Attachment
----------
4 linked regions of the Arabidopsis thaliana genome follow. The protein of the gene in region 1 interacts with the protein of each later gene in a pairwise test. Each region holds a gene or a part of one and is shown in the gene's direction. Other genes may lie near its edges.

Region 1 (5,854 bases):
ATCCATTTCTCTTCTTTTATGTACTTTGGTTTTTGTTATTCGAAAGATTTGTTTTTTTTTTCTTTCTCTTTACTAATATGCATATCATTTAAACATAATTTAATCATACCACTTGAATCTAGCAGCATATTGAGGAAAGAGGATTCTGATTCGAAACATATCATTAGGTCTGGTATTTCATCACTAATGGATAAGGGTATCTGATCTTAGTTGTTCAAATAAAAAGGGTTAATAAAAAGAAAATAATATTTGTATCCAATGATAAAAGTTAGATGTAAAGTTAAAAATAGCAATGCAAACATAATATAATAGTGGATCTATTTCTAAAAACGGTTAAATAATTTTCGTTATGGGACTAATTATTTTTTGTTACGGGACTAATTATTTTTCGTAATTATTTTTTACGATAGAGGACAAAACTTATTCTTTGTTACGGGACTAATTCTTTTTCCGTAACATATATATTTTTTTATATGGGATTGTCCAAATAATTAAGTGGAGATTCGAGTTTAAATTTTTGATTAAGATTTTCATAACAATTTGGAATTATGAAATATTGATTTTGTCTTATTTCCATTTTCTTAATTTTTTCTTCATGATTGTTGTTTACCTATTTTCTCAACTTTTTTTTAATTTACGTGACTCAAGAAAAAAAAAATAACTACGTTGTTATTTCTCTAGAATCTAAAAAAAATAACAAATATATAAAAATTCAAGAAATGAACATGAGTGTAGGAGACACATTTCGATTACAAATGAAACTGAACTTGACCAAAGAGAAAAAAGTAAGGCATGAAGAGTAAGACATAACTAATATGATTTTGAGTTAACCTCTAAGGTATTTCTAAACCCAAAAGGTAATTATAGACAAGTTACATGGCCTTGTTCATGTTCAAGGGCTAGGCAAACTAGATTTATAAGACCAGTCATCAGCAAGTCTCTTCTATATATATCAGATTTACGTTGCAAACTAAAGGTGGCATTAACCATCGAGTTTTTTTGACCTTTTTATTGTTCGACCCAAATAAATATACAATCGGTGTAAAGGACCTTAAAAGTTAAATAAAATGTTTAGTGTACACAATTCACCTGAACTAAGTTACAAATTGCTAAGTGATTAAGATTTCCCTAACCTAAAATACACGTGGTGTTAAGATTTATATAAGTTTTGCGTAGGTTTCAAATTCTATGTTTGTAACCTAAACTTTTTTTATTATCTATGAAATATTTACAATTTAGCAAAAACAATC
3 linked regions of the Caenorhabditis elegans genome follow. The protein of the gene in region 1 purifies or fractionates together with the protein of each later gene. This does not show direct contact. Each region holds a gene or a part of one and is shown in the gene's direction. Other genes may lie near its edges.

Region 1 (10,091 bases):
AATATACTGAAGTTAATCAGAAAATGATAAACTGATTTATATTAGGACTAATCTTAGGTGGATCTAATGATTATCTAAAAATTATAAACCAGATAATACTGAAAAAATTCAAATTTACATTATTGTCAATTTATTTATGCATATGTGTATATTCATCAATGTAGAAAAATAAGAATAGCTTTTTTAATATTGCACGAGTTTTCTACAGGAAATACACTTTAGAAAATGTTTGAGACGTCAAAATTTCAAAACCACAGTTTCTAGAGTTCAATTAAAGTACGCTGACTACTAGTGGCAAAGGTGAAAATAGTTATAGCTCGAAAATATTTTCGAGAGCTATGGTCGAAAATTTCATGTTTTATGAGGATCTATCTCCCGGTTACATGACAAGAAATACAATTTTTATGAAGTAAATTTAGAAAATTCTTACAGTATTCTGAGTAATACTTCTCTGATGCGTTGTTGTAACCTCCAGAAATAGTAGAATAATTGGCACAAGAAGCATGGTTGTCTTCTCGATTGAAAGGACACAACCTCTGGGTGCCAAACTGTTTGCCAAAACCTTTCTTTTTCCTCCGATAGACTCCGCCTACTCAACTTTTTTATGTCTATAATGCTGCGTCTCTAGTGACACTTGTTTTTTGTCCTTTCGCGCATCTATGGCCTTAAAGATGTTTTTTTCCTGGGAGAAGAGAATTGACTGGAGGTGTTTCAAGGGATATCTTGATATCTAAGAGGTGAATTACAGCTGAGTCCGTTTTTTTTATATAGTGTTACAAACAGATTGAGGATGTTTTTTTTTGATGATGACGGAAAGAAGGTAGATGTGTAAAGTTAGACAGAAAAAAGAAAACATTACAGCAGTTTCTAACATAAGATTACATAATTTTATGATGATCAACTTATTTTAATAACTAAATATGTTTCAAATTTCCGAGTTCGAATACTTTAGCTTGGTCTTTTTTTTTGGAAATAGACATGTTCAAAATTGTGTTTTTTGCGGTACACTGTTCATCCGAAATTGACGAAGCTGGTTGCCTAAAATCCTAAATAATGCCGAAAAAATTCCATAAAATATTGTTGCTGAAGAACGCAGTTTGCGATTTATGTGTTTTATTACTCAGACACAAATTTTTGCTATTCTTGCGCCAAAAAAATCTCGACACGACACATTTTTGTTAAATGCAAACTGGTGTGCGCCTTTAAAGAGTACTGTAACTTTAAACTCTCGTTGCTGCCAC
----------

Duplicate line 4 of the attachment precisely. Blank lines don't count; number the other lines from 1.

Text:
3 linked regions of the Caenorhabditis elegans genome follow. The protein of the gene in region 1 purifies or fractionates together with the protein of each later gene. This does not show direct contact. Each region holds a gene or a part of one and is shown in the gene's direction. Other genes may lie near its edges.